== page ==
Río Hurtado

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Río Hurtado
Commune
Río Hurtado
Río Hurtado
Coat of arms
Coat of arms
Comuna de Río Hurtado.svg
Location in Chile
Location in Chile
Río Hurtado
Location in Chile
Coordinates: 30°16′S 70°40′W / 30.267°S 70.667°W / -30.267; -70.667Coordinates: 30°16′S 70°40′W / 30.267°S 70.667°W / -30.267; -70.667
Country Chile
Region Coquimbo
Province Limarí
Government[1]
 • Type Municipality
 • Alcalde Gary Valenzuela Rojas
Area[2]
 • Total 2,117.2 km2 (817.5 sq mi)
Area rank 3
Elevation 1,332 m (4,370 ft)
Population (2012 Census)[2]
 • Total 4,137
 • Rank 5
 • Density 2.0/km2 (5.1/sq mi)
 • Urban 0
 • Rural 4,771
Sex[2]
 • Men 2,445
 • Women 2,326
Time zone CLT [3] (UTC-4)
 • Summer (DST) CLST [4] (UTC-3)
Area code(s) 56 + 53
Website Municipality of Río Hurtado

Río Hurtado is one of five communes in the Limarí Province of Chile's north-central IV Coquimbo Region.

Administration[edit]

As a commune, Río Hurtado is a third-level administrative division of Chile administered by a municipal council, headed by an alcalde who is directly elected every four years. The 2008-2012 alcalde is Gary Valenzuela Rojas.[1]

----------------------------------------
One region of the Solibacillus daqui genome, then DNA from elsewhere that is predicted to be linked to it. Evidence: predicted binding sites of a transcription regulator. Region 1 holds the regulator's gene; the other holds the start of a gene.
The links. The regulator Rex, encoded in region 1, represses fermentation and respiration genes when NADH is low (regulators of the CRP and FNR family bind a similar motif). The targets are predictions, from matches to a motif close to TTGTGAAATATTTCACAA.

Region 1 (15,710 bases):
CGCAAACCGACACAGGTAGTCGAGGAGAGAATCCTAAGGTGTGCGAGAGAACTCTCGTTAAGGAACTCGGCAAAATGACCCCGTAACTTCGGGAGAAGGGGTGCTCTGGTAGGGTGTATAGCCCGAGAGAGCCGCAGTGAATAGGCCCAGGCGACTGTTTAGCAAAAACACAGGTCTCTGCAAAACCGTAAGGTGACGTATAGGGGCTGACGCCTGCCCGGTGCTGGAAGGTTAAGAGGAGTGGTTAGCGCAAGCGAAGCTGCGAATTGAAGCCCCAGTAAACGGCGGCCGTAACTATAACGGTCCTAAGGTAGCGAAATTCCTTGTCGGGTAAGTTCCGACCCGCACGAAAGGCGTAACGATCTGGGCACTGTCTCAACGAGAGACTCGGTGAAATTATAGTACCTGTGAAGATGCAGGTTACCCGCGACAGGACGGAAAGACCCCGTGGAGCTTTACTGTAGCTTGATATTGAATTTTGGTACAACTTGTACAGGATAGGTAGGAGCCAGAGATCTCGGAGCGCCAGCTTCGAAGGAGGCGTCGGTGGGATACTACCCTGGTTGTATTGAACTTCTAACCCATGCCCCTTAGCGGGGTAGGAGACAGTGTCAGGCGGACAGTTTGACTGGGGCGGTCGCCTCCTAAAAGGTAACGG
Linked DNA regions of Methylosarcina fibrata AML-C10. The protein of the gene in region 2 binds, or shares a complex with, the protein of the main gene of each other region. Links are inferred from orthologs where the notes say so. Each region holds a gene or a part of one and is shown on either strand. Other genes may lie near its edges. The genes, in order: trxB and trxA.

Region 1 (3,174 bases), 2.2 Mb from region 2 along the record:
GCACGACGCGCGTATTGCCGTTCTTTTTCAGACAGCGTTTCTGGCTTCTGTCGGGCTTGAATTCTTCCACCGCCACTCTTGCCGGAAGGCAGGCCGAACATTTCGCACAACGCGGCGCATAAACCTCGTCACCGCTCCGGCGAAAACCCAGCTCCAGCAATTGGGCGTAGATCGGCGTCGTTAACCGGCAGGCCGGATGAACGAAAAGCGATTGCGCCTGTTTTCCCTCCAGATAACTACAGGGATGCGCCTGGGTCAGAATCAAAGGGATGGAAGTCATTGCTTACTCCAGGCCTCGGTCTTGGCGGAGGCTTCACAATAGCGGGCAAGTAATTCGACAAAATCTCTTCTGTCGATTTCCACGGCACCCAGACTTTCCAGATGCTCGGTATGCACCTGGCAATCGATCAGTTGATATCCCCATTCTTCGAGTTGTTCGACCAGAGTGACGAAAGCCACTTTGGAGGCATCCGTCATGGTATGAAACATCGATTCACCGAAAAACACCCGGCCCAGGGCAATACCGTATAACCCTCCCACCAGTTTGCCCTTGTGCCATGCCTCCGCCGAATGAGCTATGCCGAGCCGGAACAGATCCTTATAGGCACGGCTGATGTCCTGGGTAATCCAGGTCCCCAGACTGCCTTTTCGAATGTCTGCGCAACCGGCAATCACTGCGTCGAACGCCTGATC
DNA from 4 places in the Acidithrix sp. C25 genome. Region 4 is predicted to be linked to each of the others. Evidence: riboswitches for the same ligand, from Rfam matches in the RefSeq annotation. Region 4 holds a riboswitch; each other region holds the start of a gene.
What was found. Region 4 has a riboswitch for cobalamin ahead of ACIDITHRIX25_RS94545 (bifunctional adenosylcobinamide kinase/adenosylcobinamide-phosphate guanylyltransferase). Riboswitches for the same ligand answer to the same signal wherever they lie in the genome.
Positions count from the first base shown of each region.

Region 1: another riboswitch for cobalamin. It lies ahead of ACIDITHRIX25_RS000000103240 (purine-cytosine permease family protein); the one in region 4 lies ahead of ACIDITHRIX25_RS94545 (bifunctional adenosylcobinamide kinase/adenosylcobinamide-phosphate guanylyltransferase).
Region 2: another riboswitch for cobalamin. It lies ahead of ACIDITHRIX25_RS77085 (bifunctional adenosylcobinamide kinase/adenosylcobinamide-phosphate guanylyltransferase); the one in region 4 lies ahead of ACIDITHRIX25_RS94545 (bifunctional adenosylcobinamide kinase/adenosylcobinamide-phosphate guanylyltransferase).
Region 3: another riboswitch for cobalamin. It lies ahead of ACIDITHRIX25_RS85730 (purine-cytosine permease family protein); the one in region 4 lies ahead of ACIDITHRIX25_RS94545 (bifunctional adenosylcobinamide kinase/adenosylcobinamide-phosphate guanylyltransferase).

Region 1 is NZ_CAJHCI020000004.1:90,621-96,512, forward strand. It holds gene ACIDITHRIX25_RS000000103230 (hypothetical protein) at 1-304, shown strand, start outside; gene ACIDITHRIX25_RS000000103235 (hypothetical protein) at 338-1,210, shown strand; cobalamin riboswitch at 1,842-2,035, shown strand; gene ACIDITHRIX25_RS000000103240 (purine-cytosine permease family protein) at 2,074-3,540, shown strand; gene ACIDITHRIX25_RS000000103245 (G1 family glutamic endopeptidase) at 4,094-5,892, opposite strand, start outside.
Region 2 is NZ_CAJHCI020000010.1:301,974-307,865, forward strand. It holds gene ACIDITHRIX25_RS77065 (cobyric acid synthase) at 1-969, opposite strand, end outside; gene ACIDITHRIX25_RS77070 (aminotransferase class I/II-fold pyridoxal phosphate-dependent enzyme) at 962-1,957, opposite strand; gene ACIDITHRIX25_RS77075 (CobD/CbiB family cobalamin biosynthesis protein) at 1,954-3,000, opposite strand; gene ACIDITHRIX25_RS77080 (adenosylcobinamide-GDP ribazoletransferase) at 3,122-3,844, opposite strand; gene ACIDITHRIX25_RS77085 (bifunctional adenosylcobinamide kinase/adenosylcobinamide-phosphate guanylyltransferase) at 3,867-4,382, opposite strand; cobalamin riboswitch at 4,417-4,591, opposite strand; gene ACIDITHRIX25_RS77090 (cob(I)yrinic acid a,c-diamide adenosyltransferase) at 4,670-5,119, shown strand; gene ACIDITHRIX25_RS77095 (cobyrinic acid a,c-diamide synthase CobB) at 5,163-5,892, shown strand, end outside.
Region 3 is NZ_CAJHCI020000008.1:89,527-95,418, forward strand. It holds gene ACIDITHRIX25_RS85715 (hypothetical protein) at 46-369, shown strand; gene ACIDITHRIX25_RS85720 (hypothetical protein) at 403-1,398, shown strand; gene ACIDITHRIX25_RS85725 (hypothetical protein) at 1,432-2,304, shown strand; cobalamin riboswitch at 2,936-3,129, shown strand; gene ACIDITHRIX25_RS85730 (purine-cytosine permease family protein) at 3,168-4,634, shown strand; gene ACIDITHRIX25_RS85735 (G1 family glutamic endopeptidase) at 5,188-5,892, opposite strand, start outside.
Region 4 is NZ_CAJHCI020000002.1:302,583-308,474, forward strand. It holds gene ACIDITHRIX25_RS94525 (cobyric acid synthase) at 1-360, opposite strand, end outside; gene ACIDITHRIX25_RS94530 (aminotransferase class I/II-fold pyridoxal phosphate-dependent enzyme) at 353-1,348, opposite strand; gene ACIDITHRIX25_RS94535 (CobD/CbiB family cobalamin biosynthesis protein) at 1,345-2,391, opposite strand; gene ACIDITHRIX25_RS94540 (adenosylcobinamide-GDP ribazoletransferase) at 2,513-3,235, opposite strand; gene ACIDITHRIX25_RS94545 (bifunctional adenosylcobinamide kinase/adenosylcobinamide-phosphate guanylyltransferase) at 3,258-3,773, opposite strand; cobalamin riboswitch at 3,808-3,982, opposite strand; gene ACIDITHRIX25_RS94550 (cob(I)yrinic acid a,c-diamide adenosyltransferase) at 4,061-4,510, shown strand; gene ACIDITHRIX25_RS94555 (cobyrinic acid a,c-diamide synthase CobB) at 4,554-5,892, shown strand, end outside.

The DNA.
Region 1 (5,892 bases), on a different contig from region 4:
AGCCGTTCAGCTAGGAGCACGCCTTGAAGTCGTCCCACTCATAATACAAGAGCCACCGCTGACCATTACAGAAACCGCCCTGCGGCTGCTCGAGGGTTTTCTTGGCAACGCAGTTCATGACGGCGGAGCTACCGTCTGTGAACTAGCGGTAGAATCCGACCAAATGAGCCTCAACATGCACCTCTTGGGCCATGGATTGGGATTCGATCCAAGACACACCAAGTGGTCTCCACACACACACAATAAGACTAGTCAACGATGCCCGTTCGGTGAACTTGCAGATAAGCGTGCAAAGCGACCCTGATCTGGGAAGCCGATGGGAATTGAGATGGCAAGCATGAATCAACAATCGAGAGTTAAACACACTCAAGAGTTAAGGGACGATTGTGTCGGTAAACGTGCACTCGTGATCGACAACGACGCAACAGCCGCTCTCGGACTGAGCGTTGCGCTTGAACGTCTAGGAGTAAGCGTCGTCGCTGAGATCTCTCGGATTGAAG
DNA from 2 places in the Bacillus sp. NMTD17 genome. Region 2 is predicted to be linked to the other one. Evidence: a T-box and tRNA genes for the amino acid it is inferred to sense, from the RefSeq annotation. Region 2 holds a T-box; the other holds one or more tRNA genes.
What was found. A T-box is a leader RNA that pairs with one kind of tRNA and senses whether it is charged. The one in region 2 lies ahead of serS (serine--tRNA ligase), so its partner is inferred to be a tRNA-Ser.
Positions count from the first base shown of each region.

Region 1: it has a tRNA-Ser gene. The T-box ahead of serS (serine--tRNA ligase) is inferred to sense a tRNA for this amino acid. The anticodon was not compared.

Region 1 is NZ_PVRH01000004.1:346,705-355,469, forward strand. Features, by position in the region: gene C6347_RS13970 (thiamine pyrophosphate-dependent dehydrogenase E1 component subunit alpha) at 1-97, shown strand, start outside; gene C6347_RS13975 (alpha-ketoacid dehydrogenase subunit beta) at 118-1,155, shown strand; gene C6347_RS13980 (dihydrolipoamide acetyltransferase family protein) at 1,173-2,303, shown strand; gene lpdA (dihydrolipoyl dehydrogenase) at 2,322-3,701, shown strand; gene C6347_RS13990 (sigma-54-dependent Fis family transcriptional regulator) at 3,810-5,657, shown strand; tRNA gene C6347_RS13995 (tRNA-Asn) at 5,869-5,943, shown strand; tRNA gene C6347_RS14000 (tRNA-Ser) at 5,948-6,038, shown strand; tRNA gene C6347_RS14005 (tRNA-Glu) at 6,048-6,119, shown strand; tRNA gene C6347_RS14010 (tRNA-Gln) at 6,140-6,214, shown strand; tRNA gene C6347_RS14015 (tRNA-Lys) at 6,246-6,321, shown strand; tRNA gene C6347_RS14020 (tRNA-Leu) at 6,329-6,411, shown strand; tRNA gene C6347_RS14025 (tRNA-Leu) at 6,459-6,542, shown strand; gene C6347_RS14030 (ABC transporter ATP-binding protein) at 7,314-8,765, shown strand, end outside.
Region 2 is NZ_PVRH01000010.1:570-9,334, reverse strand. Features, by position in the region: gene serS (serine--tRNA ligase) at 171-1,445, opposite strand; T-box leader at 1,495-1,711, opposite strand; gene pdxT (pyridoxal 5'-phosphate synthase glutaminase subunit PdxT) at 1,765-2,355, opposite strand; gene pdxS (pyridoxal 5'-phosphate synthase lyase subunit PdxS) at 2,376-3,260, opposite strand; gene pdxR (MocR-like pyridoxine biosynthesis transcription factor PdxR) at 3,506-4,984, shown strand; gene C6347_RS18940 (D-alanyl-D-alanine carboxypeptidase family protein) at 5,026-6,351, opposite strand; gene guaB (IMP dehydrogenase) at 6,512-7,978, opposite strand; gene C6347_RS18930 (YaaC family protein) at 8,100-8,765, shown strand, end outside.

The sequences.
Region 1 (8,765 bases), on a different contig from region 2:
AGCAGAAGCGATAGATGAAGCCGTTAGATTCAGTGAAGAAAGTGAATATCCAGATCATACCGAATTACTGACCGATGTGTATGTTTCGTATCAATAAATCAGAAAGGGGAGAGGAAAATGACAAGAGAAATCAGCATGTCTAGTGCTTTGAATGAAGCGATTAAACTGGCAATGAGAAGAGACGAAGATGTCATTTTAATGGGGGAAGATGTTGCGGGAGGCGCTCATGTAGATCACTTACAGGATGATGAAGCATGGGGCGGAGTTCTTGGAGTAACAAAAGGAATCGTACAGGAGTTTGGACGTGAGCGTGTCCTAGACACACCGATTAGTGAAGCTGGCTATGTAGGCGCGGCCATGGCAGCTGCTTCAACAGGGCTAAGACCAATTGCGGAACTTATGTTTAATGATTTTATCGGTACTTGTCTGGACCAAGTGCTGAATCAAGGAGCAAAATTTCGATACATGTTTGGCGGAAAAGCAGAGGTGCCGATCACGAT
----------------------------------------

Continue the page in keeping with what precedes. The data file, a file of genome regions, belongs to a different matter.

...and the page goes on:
Within the electoral divisions of Chile, Río Hurtado is represented in the Chamber of Deputies by Pedro Velásquez (Ind.) and Matías Walker (PDC) as part of the 8th electoral district, (together with Coquimbo and Ovalle). The commune is represented in the Senate by Evelyn Matthei Fornet (UDI) and Jorge Pizarro Soto (PDC) as part of the 4th senatorial constituency (Coquimbo Region).

Geography[edit]

Río Hurtado spans an area of 2,117.2 km (1,316 mi).[2]

Demographics[edit]

According to data from the 2002 Census of Population and Housing, the Río Hurtado commune had 4,771 inhabitants, all of whom are considered to live in rural areas, making it the least populous commune in the province. The Río Hurtado population represents 0.79% of regional population and 3.1% of the provincial population.[2]

References[edit]

  1. ^ a b (Spanish)[citation needed]
  2. ^ a b c d e (Spanish) "National Statistics Institute". Retrieved 1 May 2010. 
  3. ^ "Chile Time". WorldTimeZones.org. Retrieved 2010-07-29. 
  4. ^ "Chile Summer Time". WorldTimeZones.org. Retrieved 2010-07-29. 

External links[edit]